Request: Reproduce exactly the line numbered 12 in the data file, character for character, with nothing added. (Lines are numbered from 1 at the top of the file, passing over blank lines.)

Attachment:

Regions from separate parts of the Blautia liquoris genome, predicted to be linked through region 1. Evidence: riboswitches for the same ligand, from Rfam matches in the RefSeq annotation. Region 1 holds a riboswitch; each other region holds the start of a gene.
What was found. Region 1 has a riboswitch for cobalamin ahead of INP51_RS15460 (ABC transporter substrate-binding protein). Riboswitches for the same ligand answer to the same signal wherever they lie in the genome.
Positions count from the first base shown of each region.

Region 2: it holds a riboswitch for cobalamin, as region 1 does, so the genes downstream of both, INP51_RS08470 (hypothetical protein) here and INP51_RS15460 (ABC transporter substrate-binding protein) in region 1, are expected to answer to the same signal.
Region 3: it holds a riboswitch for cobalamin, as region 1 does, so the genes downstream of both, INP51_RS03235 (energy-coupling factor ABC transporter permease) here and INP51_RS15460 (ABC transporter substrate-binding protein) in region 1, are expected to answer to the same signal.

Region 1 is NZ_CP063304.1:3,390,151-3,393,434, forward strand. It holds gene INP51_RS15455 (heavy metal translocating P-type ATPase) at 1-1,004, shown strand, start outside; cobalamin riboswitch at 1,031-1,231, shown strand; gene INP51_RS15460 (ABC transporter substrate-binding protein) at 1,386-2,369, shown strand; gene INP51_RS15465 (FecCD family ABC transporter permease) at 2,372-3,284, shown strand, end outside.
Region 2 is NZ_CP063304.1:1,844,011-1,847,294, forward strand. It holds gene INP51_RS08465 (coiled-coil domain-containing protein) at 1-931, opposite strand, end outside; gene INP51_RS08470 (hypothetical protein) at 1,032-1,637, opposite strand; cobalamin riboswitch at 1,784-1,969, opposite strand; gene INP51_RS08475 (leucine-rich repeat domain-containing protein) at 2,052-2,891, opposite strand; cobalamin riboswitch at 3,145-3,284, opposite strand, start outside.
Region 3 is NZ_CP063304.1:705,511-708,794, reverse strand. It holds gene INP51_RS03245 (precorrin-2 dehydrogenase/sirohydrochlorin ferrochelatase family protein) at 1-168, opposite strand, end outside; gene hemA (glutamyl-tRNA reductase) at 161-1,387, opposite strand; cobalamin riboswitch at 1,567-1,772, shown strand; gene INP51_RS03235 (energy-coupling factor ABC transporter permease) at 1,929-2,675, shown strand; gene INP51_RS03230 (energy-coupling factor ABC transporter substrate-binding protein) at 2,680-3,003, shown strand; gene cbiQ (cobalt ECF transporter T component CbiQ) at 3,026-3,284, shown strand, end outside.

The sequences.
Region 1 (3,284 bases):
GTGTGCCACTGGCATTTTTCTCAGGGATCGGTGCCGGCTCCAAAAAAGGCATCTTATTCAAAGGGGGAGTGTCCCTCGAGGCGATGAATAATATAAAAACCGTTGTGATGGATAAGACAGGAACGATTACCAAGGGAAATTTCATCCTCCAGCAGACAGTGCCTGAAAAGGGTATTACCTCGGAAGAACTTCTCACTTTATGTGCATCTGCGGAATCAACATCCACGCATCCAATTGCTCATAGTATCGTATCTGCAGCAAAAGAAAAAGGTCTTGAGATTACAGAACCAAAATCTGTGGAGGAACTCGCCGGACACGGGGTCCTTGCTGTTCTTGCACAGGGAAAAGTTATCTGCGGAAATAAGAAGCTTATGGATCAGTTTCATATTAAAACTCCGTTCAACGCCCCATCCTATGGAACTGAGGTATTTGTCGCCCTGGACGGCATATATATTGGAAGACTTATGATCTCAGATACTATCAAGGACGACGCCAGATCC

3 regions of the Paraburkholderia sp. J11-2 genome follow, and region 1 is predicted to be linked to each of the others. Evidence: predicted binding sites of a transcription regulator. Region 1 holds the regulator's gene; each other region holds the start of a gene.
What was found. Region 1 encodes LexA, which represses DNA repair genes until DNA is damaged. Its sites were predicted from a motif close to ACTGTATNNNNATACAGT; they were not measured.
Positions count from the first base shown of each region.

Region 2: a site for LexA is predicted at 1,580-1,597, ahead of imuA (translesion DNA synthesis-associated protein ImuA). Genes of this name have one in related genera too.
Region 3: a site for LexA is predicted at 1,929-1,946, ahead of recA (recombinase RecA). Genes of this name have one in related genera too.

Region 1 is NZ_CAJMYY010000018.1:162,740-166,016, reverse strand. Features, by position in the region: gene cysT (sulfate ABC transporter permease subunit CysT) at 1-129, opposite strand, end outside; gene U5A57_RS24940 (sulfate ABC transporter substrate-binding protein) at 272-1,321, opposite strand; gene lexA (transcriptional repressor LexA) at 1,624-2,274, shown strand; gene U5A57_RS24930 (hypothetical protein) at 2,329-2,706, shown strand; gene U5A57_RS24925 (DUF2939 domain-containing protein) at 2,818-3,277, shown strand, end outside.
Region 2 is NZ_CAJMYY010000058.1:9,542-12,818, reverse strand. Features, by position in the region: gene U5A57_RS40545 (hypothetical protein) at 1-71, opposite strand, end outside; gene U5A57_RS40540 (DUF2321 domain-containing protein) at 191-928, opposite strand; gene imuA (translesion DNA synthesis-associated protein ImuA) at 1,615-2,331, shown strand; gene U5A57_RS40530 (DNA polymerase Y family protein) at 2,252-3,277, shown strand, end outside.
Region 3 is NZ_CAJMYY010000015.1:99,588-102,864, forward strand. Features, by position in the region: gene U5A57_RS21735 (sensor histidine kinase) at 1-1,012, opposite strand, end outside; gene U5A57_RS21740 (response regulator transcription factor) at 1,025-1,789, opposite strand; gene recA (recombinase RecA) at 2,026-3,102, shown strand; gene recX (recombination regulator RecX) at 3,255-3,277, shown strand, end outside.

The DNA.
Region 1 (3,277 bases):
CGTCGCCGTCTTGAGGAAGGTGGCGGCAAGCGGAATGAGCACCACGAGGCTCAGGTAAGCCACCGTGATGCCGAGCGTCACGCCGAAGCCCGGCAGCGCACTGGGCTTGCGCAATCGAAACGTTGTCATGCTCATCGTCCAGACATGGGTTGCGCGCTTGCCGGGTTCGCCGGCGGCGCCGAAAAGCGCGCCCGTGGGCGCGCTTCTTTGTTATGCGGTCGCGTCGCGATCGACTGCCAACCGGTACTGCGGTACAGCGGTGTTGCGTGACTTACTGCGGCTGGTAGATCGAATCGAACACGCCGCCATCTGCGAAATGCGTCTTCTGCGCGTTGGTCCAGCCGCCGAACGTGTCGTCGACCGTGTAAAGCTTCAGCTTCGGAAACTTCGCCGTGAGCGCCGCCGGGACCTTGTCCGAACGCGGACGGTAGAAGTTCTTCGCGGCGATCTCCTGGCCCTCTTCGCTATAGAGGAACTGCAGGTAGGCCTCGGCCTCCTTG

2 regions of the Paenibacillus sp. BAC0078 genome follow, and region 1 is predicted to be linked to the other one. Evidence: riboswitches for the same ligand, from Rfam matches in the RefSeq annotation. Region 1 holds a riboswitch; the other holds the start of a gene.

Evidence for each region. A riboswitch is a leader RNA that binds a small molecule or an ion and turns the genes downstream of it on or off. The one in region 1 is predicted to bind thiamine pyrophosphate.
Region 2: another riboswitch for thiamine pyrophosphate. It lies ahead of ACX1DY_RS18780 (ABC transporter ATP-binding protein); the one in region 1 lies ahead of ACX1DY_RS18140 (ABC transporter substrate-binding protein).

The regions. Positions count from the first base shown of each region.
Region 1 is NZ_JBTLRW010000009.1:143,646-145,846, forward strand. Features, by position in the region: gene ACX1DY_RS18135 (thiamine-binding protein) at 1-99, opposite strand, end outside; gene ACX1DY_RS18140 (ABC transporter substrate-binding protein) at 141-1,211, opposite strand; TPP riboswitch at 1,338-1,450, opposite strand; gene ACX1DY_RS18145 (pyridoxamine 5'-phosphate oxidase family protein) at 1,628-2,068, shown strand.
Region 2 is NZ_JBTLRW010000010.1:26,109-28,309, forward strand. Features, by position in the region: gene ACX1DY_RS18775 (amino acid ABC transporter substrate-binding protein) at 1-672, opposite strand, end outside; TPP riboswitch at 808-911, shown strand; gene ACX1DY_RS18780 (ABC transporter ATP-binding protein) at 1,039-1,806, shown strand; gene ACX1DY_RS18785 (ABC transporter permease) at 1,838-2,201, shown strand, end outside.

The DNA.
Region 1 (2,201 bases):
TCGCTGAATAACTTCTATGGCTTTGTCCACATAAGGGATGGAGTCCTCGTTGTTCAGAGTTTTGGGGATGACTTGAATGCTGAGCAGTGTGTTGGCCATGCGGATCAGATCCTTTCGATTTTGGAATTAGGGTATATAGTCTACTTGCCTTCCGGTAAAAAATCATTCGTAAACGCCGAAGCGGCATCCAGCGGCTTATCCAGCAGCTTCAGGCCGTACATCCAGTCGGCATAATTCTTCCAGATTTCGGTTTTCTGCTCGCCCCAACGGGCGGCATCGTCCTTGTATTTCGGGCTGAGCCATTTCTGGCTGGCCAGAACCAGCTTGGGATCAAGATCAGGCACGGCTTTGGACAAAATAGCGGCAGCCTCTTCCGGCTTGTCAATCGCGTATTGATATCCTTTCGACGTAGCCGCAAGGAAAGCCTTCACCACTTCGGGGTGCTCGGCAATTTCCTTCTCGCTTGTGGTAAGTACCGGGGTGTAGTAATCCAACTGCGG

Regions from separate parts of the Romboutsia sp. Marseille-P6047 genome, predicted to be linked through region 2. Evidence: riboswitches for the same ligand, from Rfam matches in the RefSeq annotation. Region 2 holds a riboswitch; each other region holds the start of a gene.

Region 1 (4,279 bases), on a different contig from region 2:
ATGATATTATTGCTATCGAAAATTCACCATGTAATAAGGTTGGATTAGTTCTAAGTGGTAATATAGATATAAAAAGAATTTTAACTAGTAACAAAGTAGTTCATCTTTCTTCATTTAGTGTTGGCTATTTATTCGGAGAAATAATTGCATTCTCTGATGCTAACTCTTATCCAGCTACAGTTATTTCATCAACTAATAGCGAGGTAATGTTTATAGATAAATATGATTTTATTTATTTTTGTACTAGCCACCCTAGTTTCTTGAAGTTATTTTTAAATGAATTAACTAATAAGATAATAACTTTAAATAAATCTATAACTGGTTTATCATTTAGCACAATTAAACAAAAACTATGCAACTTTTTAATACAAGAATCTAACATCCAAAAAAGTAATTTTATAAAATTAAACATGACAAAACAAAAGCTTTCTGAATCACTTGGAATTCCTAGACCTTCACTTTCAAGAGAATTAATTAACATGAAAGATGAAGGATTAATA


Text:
3 regions of the Paraburkholderia sp. J11-2 genome follow, and region 1 is predicted to be linked to each of the others. Evidence: predicted binding sites of a transcription regulator. Region 1 holds the regulator's gene; each other region holds the start of a gene.